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To what extent did Cromwell politicise the army?

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To what extent did Cromwell politicise the army? Oliver Cromwell is seen to have politicised the army by some, however to others he didn't politicise the army. One way, in which Cromwell is perceived as politicising the army, is through the 'Heads of Proposals'. On the 17th July, 1647, the 'Heads of Proposals' was brought forward, which was a new ruling drafted by Cromwell and associates. A few ideas it proposed were that there would be a national church with bishops and the Book of Common Prayer (but the bishops would have no power over lay people and no one would be forced to attend church), ministers be appointed by Parliament and Parliament would control the army and the navy. ...read more.


Carrying on, further confirmation of Cromwell politicising the army was that in April 1653, Cromwell used the army to drive MPs out from the Rump Parliament. He called in troops of Harrison's regiment to force dissolution. It showed that the army was the judge of the fate of the country, but the real power lay within Cromwell, who was politicising the army by bringing them into political matters. He was becoming a military dictator. Furthermore, as Cromwell didn't accept the Crown, he was offered the 'Humble Petition and Advice, 1657' which he accepted; it made him King in all but name, in some ways. One of the main points of the document was that he was to be given yearly revenues of �1,300,000: �1 million of that was to be for the army and navy. ...read more.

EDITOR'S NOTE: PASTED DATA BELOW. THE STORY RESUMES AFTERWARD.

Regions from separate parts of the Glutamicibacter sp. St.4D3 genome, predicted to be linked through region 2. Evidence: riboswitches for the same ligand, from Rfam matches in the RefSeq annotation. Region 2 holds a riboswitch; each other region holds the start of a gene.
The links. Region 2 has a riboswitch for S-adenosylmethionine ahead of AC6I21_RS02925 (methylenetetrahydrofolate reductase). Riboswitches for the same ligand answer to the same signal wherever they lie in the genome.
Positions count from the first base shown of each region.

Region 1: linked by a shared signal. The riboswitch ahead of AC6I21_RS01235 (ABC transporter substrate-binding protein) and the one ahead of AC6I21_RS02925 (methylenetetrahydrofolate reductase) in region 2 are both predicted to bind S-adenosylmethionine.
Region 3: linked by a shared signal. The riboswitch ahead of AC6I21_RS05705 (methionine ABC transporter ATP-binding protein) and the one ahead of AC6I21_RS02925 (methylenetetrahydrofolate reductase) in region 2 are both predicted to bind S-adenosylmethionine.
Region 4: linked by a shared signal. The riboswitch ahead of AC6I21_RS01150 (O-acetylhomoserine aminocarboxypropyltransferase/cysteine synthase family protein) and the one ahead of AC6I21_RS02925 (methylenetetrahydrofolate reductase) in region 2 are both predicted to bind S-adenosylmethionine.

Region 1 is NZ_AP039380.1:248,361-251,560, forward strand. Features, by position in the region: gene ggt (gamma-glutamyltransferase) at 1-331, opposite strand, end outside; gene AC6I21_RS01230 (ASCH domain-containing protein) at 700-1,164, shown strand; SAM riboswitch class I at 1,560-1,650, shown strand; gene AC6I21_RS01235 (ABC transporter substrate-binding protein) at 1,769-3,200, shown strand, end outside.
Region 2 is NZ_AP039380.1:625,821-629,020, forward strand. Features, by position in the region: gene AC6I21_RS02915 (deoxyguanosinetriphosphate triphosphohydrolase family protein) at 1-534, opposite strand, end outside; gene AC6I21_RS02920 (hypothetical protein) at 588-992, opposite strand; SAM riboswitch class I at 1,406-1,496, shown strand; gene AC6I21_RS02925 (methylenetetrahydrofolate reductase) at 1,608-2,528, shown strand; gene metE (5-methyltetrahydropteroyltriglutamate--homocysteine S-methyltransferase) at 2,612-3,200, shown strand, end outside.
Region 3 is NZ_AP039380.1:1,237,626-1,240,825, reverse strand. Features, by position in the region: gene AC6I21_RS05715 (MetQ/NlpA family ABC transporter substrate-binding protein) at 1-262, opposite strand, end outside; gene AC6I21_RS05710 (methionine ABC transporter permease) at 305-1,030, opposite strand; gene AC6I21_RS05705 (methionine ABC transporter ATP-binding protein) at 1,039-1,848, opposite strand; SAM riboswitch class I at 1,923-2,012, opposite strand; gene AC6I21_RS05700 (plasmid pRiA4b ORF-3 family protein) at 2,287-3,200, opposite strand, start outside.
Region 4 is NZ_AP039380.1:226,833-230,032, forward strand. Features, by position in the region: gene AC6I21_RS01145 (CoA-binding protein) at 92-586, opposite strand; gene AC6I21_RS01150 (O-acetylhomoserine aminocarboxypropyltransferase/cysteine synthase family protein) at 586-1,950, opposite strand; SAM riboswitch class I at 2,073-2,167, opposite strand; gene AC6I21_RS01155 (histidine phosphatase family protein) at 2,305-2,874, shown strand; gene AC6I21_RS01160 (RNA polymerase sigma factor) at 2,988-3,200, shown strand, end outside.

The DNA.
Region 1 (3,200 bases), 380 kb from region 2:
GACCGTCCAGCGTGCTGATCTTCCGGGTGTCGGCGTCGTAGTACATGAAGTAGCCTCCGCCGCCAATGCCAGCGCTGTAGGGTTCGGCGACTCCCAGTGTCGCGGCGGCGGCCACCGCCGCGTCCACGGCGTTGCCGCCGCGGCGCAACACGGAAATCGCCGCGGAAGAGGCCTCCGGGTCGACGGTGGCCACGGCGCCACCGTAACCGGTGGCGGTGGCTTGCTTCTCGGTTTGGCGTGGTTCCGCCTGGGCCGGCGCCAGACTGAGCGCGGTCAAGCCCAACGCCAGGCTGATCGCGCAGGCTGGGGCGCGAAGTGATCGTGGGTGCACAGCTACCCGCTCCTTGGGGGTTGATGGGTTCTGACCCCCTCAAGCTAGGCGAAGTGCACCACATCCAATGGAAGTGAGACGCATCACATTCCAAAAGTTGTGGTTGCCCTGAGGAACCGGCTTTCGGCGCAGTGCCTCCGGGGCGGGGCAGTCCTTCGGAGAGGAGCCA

Here Cromwell isn't politicising the army. Another reason to show Cromwell wasn't politicising the army was that he lost his commission in June 1946 and returned to Westminster as MP. He wanted to maintain his freedom and promote religious toleration. He was more interested in being a politician than in the army and separated the two. Also, Cromwell crushed an uprising against the army which had been a response to the formation of the Rump Parliament. This also shows that he wanted to keep the army and Parliament separate, no politicisation. Overall, Cromwell seemed to have, at time, politicised the army; however at other times he seemed to do the complete opposite. Pride's Purge and the Heads of Proposals show Cromwell as politicising the army. Whereas, the Self Denying Ordinance shows that he wasn't and that he wanted to distance the army from politics. Therefore, Cromwell did politicise the army, however it wasn't all constantly. ?? ?? ?? ?? ...read more.

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